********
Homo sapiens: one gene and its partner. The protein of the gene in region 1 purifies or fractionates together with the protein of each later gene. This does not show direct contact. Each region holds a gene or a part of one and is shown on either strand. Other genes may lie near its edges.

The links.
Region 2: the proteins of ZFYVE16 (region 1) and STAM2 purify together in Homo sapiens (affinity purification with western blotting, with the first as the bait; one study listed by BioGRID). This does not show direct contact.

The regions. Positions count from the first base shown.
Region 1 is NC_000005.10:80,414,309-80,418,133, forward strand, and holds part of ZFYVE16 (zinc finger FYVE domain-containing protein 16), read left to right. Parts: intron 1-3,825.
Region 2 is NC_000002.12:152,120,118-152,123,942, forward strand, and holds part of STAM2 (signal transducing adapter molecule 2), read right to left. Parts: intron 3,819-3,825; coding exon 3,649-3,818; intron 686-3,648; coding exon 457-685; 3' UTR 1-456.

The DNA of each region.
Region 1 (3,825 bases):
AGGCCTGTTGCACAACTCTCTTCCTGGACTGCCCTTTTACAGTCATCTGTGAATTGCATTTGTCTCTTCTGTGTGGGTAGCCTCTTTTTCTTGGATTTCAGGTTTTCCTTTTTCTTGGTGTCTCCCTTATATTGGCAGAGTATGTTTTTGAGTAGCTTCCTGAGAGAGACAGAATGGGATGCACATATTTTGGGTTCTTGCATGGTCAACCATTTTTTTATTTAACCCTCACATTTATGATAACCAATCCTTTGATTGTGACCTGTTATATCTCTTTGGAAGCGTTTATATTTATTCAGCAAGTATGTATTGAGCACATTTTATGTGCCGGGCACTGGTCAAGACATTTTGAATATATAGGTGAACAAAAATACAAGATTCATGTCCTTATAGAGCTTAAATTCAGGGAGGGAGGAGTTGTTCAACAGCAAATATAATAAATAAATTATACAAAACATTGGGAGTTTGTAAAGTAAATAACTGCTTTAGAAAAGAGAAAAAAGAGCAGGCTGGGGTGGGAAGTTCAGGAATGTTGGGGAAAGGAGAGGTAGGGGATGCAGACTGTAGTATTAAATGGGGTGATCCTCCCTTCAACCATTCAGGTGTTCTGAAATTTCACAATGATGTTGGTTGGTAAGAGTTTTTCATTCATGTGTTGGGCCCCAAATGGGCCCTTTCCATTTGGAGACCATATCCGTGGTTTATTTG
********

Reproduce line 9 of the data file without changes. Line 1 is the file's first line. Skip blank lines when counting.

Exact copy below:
AGGCCTGTTGCACAACTCTCTTCCTGGACTGCCCTTTTACAGTCATCTGTGAATTGCATTTGTCTCTTCTGTGTGGGTAGCCTCTTTTTCTTGGATTTCAGGTTTTCCTTTTTCTTGGTGTCTCCCTTATATTGGCAGAGTATGTTTTTGAGTAGCTTCCTGAGAGAGACAGAATGGGATGCACATATTTTGGGTTCTTGCATGGTCAACCATTTTTTTATTTAACCCTCACATTTATGATAACCAATCCTTTGATTGTGACCTGTTATATCTCTTTGGAAGCGTTTATATTTATTCAGCAAGTATGTATTGAGCACATTTTATGTGCCGGGCACTGGTCAAGACATTTTGAATATATAGGTGAACAAAAATACAAGATTCATGTCCTTATAGAGCTTAAATTCAGGGAGGGAGGAGTTGTTCAACAGCAAATATAATAAATAAATTATACAAAACATTGGGAGTTTGTAAAGTAAATAACTGCTTTAGAAAAGAGAAAAAAGAGCAGGCTGGGGTGGGAAGTTCAGGAATGTTGGGGAAAGGAGAGGTAGGGGATGCAGACTGTAGTATTAAATGGGGTGATCCTCCCTTCAACCATTCAGGTGTTCTGAAATTTCACAATGATGTTGGTTGGTAAGAGTTTTTCATTCATGTGTTGGGCCCCAAATGGGCCCTTTCCATTTGGAGACCATATCCGTGGTTTATTTG